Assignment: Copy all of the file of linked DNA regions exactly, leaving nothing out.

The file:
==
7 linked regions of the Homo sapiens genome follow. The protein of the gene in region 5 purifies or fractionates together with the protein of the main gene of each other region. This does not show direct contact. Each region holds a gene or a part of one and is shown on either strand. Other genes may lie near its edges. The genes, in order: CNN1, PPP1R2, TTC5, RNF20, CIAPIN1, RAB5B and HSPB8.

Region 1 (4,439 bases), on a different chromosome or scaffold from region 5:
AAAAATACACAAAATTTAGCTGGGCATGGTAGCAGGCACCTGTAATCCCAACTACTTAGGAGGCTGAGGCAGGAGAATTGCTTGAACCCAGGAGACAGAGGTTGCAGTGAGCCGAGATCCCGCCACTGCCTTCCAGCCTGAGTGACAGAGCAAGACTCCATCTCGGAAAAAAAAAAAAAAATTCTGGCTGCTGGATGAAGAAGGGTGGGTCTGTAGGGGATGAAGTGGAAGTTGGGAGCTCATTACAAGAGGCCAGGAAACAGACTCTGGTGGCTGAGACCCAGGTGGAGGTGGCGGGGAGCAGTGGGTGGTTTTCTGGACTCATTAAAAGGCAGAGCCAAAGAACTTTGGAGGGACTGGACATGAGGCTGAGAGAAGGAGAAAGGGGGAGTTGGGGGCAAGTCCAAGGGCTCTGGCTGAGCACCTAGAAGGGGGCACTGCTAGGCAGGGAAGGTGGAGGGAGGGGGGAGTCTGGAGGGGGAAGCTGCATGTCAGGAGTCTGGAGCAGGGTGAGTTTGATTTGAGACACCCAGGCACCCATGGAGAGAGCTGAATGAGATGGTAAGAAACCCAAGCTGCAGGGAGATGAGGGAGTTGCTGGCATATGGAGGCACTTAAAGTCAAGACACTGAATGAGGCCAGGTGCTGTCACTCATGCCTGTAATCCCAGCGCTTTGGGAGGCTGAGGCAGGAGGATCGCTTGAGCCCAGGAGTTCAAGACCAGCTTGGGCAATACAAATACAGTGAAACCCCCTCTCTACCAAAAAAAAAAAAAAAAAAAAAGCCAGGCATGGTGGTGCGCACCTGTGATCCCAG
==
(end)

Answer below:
7 linked regions of the Homo sapiens genome follow. The protein of the gene in region 5 purifies or fractionates together with the protein of the main gene of each other region. This does not show direct contact. Each region holds a gene or a part of one and is shown on either strand. Other genes may lie near its edges. The genes, in order: CNN1, PPP1R2, TTC5, RNF20, CIAPIN1, RAB5B and HSPB8.

Region 1 (4,439 bases), on a different chromosome or scaffold from region 5:
AAAAATACACAAAATTTAGCTGGGCATGGTAGCAGGCACCTGTAATCCCAACTACTTAGGAGGCTGAGGCAGGAGAATTGCTTGAACCCAGGAGACAGAGGTTGCAGTGAGCCGAGATCCCGCCACTGCCTTCCAGCCTGAGTGACAGAGCAAGACTCCATCTCGGAAAAAAAAAAAAAAATTCTGGCTGCTGGATGAAGAAGGGTGGGTCTGTAGGGGATGAAGTGGAAGTTGGGAGCTCATTACAAGAGGCCAGGAAACAGACTCTGGTGGCTGAGACCCAGGTGGAGGTGGCGGGGAGCAGTGGGTGGTTTTCTGGACTCATTAAAAGGCAGAGCCAAAGAACTTTGGAGGGACTGGACATGAGGCTGAGAGAAGGAGAAAGGGGGAGTTGGGGGCAAGTCCAAGGGCTCTGGCTGAGCACCTAGAAGGGGGCACTGCTAGGCAGGGAAGGTGGAGGGAGGGGGGAGTCTGGAGGGGGAAGCTGCATGTCAGGAGTCTGGAGCAGGGTGAGTTTGATTTGAGACACCCAGGCACCCATGGAGAGAGCTGAATGAGATGGTAAGAAACCCAAGCTGCAGGGAGATGAGGGAGTTGCTGGCATATGGAGGCACTTAAAGTCAAGACACTGAATGAGGCCAGGTGCTGTCACTCATGCCTGTAATCCCAGCGCTTTGGGAGGCTGAGGCAGGAGGATCGCTTGAGCCCAGGAGTTCAAGACCAGCTTGGGCAATACAAATACAGTGAAACCCCCTCTCTACCAAAAAAAAAAAAAAAAAAAAAGCCAGGCATGGTGGTGCGCACCTGTGATCCCAG